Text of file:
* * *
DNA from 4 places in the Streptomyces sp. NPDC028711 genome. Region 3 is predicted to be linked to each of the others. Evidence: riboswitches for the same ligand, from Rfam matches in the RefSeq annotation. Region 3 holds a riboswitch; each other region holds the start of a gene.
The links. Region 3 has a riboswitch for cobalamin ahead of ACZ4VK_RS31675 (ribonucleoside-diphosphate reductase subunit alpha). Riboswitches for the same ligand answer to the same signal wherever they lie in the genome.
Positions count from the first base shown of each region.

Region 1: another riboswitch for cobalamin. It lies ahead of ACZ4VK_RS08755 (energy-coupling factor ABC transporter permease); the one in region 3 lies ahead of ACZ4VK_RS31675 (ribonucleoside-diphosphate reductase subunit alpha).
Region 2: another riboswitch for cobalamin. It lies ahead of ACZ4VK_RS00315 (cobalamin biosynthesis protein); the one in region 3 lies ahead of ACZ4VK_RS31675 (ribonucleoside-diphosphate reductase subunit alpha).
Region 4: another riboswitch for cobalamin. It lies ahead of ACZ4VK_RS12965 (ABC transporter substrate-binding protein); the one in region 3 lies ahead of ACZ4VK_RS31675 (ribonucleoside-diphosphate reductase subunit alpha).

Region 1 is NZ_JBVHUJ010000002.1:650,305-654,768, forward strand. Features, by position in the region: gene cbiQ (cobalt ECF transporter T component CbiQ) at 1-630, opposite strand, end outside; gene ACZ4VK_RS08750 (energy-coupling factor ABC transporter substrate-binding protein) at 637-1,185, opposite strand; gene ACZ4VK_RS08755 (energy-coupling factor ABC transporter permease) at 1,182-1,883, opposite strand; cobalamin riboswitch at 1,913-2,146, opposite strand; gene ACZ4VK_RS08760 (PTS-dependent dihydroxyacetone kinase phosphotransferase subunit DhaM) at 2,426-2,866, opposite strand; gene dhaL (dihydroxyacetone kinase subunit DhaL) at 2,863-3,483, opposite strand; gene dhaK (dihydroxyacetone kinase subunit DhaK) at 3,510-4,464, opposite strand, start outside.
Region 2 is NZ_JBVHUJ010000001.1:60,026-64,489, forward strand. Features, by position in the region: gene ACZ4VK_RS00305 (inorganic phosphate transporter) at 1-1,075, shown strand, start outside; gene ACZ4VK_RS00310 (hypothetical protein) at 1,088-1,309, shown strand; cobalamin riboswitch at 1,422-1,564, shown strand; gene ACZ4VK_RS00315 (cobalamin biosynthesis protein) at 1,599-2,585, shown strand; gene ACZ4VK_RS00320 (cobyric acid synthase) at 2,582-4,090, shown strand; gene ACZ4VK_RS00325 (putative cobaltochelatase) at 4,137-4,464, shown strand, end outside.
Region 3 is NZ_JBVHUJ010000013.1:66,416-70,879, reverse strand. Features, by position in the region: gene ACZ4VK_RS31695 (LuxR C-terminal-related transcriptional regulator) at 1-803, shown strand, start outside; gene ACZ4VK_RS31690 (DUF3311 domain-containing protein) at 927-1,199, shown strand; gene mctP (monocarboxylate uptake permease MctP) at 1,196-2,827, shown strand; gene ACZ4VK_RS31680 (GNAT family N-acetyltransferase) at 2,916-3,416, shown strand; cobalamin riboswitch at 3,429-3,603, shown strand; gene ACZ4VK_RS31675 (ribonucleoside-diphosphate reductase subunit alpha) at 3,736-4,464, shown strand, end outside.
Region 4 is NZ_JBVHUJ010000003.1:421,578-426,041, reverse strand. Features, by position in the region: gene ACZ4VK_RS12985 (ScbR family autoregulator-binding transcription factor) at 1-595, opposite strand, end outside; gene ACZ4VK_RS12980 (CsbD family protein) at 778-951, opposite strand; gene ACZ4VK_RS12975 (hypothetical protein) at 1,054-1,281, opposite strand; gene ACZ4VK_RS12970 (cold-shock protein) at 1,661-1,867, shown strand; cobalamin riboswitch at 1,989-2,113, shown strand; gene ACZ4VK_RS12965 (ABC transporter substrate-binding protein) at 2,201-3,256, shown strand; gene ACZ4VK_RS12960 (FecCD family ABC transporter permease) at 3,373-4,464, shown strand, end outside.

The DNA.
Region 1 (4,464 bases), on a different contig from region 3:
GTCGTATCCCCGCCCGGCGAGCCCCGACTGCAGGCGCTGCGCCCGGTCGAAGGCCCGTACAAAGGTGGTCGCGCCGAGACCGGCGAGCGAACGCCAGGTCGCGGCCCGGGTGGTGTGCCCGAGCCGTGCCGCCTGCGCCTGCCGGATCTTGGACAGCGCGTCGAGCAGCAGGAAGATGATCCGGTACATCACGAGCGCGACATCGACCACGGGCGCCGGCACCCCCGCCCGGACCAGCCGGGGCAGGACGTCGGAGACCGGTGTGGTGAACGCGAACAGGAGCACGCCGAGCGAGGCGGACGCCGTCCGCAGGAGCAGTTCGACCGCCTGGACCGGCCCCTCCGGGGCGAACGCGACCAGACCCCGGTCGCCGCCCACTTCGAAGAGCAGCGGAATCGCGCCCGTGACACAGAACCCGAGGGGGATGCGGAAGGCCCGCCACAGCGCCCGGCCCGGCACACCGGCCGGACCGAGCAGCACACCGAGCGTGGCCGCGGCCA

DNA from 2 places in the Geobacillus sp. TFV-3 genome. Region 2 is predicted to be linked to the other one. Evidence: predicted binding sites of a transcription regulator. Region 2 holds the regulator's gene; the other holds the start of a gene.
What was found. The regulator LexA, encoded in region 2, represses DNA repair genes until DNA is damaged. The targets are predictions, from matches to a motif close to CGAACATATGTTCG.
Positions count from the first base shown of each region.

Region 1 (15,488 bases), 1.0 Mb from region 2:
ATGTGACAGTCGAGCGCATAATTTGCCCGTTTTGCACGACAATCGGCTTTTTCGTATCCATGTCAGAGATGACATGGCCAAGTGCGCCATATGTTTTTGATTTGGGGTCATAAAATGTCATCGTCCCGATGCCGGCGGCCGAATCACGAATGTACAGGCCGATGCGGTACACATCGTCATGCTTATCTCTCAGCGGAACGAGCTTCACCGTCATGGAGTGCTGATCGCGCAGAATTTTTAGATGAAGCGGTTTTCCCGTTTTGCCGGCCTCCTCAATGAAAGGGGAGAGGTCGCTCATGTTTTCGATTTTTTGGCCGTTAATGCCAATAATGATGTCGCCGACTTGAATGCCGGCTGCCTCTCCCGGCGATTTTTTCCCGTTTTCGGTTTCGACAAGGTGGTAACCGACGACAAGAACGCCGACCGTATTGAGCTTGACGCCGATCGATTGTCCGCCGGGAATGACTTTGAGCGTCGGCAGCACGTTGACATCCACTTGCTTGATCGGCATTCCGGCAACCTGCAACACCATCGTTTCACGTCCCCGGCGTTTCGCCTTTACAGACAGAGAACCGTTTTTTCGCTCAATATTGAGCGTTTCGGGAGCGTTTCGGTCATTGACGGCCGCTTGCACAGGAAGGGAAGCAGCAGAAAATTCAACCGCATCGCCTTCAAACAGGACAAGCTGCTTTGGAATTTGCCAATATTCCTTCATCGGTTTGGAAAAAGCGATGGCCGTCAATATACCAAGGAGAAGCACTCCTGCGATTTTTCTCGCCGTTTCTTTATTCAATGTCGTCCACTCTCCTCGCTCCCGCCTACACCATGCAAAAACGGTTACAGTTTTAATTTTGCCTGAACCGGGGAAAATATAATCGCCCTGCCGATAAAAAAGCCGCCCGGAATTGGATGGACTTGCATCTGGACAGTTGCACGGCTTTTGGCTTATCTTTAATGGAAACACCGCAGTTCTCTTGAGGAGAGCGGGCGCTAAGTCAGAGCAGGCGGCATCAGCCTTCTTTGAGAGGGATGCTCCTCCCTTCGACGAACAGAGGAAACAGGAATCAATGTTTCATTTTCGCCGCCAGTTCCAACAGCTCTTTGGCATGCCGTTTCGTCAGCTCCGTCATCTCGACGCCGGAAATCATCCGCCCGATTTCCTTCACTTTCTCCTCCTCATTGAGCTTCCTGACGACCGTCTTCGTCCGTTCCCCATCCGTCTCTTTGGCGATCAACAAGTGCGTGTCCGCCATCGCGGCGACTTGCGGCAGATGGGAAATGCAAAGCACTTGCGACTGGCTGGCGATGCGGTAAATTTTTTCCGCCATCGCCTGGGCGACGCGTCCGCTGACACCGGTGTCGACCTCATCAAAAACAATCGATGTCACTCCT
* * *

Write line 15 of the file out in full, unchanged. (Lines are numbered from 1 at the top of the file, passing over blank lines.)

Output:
What was found. The regulator LexA, encoded in region 2, represses DNA repair genes until DNA is damaged. The targets are predictions, from matches to a motif close to CGAACATATGTTCG.